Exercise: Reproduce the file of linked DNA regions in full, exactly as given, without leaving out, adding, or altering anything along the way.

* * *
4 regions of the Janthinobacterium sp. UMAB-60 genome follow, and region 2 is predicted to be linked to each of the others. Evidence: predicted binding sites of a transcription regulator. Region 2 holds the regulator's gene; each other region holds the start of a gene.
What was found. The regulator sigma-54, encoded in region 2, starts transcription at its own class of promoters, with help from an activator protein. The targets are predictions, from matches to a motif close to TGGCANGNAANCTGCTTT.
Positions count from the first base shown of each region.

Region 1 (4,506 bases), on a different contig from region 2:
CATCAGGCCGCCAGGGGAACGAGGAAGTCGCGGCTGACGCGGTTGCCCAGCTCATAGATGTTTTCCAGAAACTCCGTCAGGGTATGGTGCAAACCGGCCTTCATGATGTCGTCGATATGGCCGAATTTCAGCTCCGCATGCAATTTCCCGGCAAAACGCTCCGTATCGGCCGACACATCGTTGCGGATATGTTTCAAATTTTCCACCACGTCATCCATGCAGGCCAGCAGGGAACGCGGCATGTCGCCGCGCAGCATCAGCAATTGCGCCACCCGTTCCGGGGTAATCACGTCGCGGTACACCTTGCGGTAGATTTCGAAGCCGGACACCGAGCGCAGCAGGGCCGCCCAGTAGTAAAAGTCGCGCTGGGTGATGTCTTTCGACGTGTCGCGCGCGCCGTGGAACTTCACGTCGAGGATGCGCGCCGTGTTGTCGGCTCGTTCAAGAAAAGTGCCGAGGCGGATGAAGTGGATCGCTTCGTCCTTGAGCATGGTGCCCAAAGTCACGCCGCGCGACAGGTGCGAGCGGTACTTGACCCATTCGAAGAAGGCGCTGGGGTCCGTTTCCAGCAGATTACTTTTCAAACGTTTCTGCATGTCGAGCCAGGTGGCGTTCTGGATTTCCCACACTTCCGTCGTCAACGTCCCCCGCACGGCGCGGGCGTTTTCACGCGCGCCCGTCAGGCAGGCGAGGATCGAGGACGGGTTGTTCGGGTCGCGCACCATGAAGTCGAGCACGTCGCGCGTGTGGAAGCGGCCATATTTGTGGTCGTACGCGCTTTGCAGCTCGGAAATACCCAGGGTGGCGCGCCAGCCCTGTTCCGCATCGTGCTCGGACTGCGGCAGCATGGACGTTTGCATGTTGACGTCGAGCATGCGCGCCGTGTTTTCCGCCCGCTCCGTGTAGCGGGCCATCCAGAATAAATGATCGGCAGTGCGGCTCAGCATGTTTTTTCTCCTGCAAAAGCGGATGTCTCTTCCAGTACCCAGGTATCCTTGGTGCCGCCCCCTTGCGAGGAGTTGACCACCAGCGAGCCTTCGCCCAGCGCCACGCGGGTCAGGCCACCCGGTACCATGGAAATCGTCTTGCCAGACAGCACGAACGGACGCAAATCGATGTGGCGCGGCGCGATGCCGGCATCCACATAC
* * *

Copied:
4 regions of the Janthinobacterium sp. UMAB-60 genome follow, and region 2 is predicted to be linked to each of the others. Evidence: predicted binding sites of a transcription regulator. Region 2 holds the regulator's gene; each other region holds the start of a gene.
What was found. The regulator sigma-54, encoded in region 2, starts transcription at its own class of promoters, with help from an activator protein. The targets are predictions, from matches to a motif close to TGGCANGNAANCTGCTTT.
Positions count from the first base shown of each region.

Region 1 (4,506 bases), on a different contig from region 2:
CATCAGGCCGCCAGGGGAACGAGGAAGTCGCGGCTGACGCGGTTGCCCAGCTCATAGATGTTTTCCAGAAACTCCGTCAGGGTATGGTGCAAACCGGCCTTCATGATGTCGTCGATATGGCCGAATTTCAGCTCCGCATGCAATTTCCCGGCAAAACGCTCCGTATCGGCCGACACATCGTTGCGGATATGTTTCAAATTTTCCACCACGTCATCCATGCAGGCCAGCAGGGAACGCGGCATGTCGCCGCGCAGCATCAGCAATTGCGCCACCCGTTCCGGGGTAATCACGTCGCGGTACACCTTGCGGTAGATTTCGAAGCCGGACACCGAGCGCAGCAGGGCCGCCCAGTAGTAAAAGTCGCGCTGGGTGATGTCTTTCGACGTGTCGCGCGCGCCGTGGAACTTCACGTCGAGGATGCGCGCCGTGTTGTCGGCTCGTTCAAGAAAAGTGCCGAGGCGGATGAAGTGGATCGCTTCGTCCTTGAGCATGGTGCCCAAAGTCACGCCGCGCGACAGGTGCGAGCGGTACTTGACCCATTCGAAGAAGGCGCTGGGGTCCGTTTCCAGCAGATTACTTTTCAAACGTTTCTGCATGTCGAGCCAGGTGGCGTTCTGGATTTCCCACACTTCCGTCGTCAACGTCCCCCGCACGGCGCGGGCGTTTTCACGCGCGCCCGTCAGGCAGGCGAGGATCGAGGACGGGTTGTTCGGGTCGCGCACCATGAAGTCGAGCACGTCGCGCGTGTGGAAGCGGCCATATTTGTGGTCGTACGCGCTTTGCAGCTCGGAAATACCCAGGGTGGCGCGCCAGCCCTGTTCCGCATCGTGCTCGGACTGCGGCAGCATGGACGTTTGCATGTTGACGTCGAGCATGCGCGCCGTGTTTTCCGCCCGCTCCGTGTAGCGGGCCATCCAGAATAAATGATCGGCAGTGCGGCTCAGCATGTTTTTTCTCCTGCAAAAGCGGATGTCTCTTCCAGTACCCAGGTATCCTTGGTGCCGCCCCCTTGCGAGGAGTTGACCACCAGCGAGCCTTCGCCCAGCGCCACGCGGGTCAGGCCACCCGGTACCATGGAAATCGTCTTGCCAGACAGCACGAACGGACGCAAATCGATGTGGCGCGGCGCGATGCCGGCATCCACATAC